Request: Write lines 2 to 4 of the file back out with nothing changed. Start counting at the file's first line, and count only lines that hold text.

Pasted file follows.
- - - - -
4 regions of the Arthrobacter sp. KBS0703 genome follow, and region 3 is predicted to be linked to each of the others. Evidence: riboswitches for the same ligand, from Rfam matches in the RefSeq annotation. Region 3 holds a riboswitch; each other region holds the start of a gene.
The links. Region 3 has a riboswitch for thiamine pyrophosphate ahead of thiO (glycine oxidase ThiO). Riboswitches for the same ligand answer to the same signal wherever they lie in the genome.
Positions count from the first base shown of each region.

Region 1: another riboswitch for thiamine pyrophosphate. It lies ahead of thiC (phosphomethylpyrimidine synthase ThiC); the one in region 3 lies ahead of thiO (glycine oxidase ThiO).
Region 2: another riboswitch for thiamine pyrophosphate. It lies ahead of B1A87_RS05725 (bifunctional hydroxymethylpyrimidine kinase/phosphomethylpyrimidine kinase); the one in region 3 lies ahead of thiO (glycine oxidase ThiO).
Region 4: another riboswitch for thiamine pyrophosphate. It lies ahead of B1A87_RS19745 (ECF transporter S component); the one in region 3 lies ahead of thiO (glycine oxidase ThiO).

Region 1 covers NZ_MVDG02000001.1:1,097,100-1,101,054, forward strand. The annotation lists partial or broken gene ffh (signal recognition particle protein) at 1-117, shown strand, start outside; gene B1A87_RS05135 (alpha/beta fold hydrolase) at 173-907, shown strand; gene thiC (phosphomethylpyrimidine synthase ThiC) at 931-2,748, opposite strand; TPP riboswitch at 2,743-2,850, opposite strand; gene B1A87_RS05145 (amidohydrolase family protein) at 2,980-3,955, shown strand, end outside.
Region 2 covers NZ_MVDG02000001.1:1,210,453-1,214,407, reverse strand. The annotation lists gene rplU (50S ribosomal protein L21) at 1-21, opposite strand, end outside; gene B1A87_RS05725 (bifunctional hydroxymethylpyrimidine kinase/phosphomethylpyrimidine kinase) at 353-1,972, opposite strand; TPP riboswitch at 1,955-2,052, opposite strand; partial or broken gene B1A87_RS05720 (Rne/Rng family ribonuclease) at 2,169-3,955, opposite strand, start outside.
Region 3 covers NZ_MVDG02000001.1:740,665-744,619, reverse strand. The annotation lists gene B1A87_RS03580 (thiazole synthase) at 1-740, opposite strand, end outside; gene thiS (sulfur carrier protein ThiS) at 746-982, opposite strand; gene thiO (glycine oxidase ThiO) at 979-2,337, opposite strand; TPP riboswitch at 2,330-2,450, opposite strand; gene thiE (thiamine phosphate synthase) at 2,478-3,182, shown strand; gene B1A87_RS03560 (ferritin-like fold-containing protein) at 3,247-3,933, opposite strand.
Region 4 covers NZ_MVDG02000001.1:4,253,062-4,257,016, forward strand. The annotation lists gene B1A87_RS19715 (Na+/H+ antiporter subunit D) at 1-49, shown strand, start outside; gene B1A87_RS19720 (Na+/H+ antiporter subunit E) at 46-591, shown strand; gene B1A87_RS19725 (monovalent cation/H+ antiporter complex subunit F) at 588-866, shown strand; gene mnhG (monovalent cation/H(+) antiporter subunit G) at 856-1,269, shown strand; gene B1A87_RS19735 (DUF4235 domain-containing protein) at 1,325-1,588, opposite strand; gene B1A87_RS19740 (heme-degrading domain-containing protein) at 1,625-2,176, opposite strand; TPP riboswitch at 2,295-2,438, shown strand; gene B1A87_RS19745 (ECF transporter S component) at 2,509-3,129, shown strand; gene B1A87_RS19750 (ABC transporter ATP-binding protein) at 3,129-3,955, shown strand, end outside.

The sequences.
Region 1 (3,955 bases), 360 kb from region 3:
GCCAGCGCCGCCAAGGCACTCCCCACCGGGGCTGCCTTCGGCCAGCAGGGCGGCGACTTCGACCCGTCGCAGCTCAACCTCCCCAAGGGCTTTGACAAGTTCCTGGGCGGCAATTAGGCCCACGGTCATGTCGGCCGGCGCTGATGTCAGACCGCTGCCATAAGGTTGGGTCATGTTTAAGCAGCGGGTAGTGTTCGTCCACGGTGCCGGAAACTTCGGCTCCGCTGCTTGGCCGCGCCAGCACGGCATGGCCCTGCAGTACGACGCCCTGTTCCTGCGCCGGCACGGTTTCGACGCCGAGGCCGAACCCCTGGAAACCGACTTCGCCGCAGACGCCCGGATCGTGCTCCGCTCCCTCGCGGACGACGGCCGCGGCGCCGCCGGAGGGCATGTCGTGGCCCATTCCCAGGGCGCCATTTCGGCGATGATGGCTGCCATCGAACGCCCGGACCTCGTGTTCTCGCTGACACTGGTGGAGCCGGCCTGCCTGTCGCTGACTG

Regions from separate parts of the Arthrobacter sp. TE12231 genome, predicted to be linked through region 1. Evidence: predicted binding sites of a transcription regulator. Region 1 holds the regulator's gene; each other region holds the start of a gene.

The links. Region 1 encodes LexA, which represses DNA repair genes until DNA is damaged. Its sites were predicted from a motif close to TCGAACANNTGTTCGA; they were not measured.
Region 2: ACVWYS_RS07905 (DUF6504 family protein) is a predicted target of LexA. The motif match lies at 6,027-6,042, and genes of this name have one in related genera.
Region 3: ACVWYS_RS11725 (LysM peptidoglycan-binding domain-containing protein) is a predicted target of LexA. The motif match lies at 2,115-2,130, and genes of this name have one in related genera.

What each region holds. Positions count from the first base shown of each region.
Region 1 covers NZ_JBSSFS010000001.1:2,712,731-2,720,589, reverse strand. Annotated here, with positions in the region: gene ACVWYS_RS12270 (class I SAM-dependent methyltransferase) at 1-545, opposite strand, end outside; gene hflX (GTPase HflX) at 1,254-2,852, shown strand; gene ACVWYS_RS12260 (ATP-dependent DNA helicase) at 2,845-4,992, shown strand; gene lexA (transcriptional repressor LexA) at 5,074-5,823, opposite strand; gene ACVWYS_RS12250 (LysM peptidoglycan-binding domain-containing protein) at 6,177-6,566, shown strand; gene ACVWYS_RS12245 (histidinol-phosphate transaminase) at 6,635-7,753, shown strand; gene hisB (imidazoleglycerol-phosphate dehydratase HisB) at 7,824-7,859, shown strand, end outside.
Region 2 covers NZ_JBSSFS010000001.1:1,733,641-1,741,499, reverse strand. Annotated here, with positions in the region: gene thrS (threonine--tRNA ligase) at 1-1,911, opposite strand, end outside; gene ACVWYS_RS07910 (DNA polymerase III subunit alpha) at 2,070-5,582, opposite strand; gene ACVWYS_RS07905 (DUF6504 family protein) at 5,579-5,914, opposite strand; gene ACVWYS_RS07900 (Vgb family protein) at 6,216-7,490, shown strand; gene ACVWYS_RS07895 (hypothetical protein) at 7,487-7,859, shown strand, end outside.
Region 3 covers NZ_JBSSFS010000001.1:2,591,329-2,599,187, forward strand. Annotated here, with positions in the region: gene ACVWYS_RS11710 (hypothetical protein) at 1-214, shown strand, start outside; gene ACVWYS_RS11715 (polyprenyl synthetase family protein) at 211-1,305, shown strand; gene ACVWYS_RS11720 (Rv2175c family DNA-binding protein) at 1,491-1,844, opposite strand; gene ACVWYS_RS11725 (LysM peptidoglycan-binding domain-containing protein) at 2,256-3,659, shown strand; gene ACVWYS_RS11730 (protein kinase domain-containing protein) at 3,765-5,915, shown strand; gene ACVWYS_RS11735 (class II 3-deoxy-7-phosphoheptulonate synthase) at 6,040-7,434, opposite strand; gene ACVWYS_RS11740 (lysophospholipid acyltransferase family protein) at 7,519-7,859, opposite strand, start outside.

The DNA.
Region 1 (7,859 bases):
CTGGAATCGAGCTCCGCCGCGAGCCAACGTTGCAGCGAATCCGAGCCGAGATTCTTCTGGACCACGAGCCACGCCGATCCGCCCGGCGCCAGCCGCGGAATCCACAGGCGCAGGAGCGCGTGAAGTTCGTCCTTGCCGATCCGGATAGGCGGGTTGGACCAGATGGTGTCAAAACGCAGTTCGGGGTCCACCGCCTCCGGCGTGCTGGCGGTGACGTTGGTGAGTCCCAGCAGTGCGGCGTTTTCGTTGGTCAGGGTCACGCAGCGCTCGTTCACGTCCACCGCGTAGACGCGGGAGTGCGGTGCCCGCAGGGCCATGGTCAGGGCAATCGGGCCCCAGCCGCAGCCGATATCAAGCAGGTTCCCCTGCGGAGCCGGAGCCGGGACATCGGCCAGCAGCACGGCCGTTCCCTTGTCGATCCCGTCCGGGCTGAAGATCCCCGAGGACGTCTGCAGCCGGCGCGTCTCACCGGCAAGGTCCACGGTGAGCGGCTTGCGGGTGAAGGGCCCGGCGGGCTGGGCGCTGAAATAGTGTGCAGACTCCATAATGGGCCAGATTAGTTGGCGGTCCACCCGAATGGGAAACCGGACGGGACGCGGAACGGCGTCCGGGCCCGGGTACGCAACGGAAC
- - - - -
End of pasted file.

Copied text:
The links. Region 3 has a riboswitch for thiamine pyrophosphate ahead of thiO (glycine oxidase ThiO). Riboswitches for the same ligand answer to the same signal wherever they lie in the genome.
Positions count from the first base shown of each region.

Region 1: another riboswitch for thiamine pyrophosphate. It lies ahead of thiC (phosphomethylpyrimidine synthase ThiC); the one in region 3 lies ahead of thiO (glycine oxidase ThiO).